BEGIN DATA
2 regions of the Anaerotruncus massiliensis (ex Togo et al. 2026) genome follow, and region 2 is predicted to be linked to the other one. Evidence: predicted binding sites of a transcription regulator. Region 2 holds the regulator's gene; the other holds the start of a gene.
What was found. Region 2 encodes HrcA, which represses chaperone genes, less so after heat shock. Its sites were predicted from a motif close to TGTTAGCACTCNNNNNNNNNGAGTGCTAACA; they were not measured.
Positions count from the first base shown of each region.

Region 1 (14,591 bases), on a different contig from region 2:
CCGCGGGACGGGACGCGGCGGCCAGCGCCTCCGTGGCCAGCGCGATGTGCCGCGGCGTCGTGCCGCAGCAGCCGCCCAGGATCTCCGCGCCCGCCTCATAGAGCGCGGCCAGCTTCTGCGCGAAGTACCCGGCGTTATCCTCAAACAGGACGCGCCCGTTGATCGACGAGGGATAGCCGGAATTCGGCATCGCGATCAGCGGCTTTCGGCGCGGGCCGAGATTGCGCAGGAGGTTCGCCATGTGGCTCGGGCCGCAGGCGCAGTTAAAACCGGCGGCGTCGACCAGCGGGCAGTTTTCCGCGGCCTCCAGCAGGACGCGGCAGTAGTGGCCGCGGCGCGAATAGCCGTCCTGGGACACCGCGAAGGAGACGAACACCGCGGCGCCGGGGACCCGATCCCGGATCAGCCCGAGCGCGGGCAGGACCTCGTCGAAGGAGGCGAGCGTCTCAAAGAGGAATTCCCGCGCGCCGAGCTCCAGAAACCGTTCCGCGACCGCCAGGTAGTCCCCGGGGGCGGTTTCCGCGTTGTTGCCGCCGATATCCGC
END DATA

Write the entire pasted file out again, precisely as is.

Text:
2 regions of the Anaerotruncus massiliensis (ex Togo et al. 2026) genome follow, and region 2 is predicted to be linked to the other one. Evidence: predicted binding sites of a transcription regulator. Region 2 holds the regulator's gene; the other holds the start of a gene.
What was found. Region 2 encodes HrcA, which represses chaperone genes, less so after heat shock. Its sites were predicted from a motif close to TGTTAGCACTCNNNNNNNNNGAGTGCTAACA; they were not measured.
Positions count from the first base shown of each region.

Region 1 (14,591 bases), on a different contig from region 2:
CCGCGGGACGGGACGCGGCGGCCAGCGCCTCCGTGGCCAGCGCGATGTGCCGCGGCGTCGTGCCGCAGCAGCCGCCCAGGATCTCCGCGCCCGCCTCATAGAGCGCGGCCAGCTTCTGCGCGAAGTACCCGGCGTTATCCTCAAACAGGACGCGCCCGTTGATCGACGAGGGATAGCCGGAATTCGGCATCGCGATCAGCGGCTTTCGGCGCGGGCCGAGATTGCGCAGGAGGTTCGCCATGTGGCTCGGGCCGCAGGCGCAGTTAAAACCGGCGGCGTCGACCAGCGGGCAGTTTTCCGCGGCCTCCAGCAGGACGCGGCAGTAGTGGCCGCGGCGCGAATAGCCGTCCTGGGACACCGCGAAGGAGACGAACACCGCGGCGCCGGGGACCCGATCCCGGATCAGCCCGAGCGCGGGCAGGACCTCGTCGAAGGAGGCGAGCGTCTCAAAGAGGAATTCCCGCGCGCCGAGCTCCAGAAACCGTTCCGCGACCGCCAGGTAGTCCCCGGGGGCGGTTTCCGCGTTGTTGCCGCCGATATCCGC